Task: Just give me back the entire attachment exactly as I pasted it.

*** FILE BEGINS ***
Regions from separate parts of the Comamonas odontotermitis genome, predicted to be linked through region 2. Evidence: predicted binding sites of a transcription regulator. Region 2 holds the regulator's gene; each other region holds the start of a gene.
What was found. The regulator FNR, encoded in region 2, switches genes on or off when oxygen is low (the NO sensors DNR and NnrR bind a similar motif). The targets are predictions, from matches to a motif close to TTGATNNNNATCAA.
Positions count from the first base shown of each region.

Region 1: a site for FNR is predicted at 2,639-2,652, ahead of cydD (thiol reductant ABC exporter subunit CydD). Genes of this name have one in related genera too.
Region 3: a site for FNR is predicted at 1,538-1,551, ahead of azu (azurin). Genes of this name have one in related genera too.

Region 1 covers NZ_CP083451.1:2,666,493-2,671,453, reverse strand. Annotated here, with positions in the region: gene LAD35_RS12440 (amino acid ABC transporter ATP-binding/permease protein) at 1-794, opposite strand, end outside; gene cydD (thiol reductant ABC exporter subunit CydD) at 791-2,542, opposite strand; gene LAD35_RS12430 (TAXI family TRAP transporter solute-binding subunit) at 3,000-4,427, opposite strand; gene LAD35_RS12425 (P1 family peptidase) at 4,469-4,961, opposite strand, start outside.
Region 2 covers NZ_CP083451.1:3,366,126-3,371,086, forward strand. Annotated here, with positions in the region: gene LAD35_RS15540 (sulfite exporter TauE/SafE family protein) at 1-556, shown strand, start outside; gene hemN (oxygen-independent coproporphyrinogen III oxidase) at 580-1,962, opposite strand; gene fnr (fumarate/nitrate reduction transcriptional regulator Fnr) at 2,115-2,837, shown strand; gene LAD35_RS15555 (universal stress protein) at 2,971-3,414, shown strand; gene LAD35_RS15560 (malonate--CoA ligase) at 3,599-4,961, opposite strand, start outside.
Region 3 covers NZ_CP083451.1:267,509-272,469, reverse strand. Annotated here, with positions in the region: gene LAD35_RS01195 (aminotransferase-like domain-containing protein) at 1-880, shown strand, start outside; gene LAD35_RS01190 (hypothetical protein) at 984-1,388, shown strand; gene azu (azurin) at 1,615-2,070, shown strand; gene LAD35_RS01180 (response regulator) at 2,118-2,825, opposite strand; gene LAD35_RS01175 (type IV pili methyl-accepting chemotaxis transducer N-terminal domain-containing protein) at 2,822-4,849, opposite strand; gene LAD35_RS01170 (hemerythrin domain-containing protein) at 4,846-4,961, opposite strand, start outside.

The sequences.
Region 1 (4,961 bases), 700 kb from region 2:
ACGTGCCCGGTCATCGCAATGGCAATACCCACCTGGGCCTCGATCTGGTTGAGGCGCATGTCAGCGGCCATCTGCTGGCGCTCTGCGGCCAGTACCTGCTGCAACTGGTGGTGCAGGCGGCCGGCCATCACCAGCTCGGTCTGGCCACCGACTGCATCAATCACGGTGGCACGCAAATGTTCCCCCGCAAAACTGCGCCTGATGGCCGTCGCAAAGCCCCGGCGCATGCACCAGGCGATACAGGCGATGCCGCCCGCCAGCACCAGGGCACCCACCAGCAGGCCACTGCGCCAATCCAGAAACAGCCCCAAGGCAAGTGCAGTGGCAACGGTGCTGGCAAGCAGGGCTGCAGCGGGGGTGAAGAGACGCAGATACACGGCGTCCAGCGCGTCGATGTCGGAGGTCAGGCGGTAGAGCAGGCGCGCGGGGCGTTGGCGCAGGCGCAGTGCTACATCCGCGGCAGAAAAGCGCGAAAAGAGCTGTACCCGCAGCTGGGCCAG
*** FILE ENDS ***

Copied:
Regions from separate parts of the Comamonas odontotermitis genome, predicted to be linked through region 2. Evidence: predicted binding sites of a transcription regulator. Region 2 holds the regulator's gene; each other region holds the start of a gene.
What was found. The regulator FNR, encoded in region 2, switches genes on or off when oxygen is low (the NO sensors DNR and NnrR bind a similar motif). The targets are predictions, from matches to a motif close to TTGATNNNNATCAA.
Positions count from the first base shown of each region.

Region 1: a site for FNR is predicted at 2,639-2,652, ahead of cydD (thiol reductant ABC exporter subunit CydD). Genes of this name have one in related genera too.
Region 3: a site for FNR is predicted at 1,538-1,551, ahead of azu (azurin). Genes of this name have one in related genera too.

Region 1 covers NZ_CP083451.1:2,666,493-2,671,453, reverse strand. Annotated here, with positions in the region: gene LAD35_RS12440 (amino acid ABC transporter ATP-binding/permease protein) at 1-794, opposite strand, end outside; gene cydD (thiol reductant ABC exporter subunit CydD) at 791-2,542, opposite strand; gene LAD35_RS12430 (TAXI family TRAP transporter solute-binding subunit) at 3,000-4,427, opposite strand; gene LAD35_RS12425 (P1 family peptidase) at 4,469-4,961, opposite strand, start outside.
Region 2 covers NZ_CP083451.1:3,366,126-3,371,086, forward strand. Annotated here, with positions in the region: gene LAD35_RS15540 (sulfite exporter TauE/SafE family protein) at 1-556, shown strand, start outside; gene hemN (oxygen-independent coproporphyrinogen III oxidase) at 580-1,962, opposite strand; gene fnr (fumarate/nitrate reduction transcriptional regulator Fnr) at 2,115-2,837, shown strand; gene LAD35_RS15555 (universal stress protein) at 2,971-3,414, shown strand; gene LAD35_RS15560 (malonate--CoA ligase) at 3,599-4,961, opposite strand, start outside.
Region 3 covers NZ_CP083451.1:267,509-272,469, reverse strand. Annotated here, with positions in the region: gene LAD35_RS01195 (aminotransferase-like domain-containing protein) at 1-880, shown strand, start outside; gene LAD35_RS01190 (hypothetical protein) at 984-1,388, shown strand; gene azu (azurin) at 1,615-2,070, shown strand; gene LAD35_RS01180 (response regulator) at 2,118-2,825, opposite strand; gene LAD35_RS01175 (type IV pili methyl-accepting chemotaxis transducer N-terminal domain-containing protein) at 2,822-4,849, opposite strand; gene LAD35_RS01170 (hemerythrin domain-containing protein) at 4,846-4,961, opposite strand, start outside.

The sequences.
Region 1 (4,961 bases), 700 kb from region 2:
ACGTGCCCGGTCATCGCAATGGCAATACCCACCTGGGCCTCGATCTGGTTGAGGCGCATGTCAGCGGCCATCTGCTGGCGCTCTGCGGCCAGTACCTGCTGCAACTGGTGGTGCAGGCGGCCGGCCATCACCAGCTCGGTCTGGCCACCGACTGCATCAATCACGGTGGCACGCAAATGTTCCCCCGCAAAACTGCGCCTGATGGCCGTCGCAAAGCCCCGGCGCATGCACCAGGCGATACAGGCGATGCCGCCCGCCAGCACCAGGGCACCCACCAGCAGGCCACTGCGCCAATCCAGAAACAGCCCCAAGGCAAGTGCAGTGGCAACGGTGCTGGCAAGCAGGGCTGCAGCGGGGGTGAAGAGACGCAGATACACGGCGTCCAGCGCGTCGATGTCGGAGGTCAGGCGGTAGAGCAGGCGCGCGGGGCGTTGGCGCAGGCGCAGTGCTACATCCGCGGCAGAAAAGCGCGAAAAGAGCTGTACCCGCAGCTGGGCCAG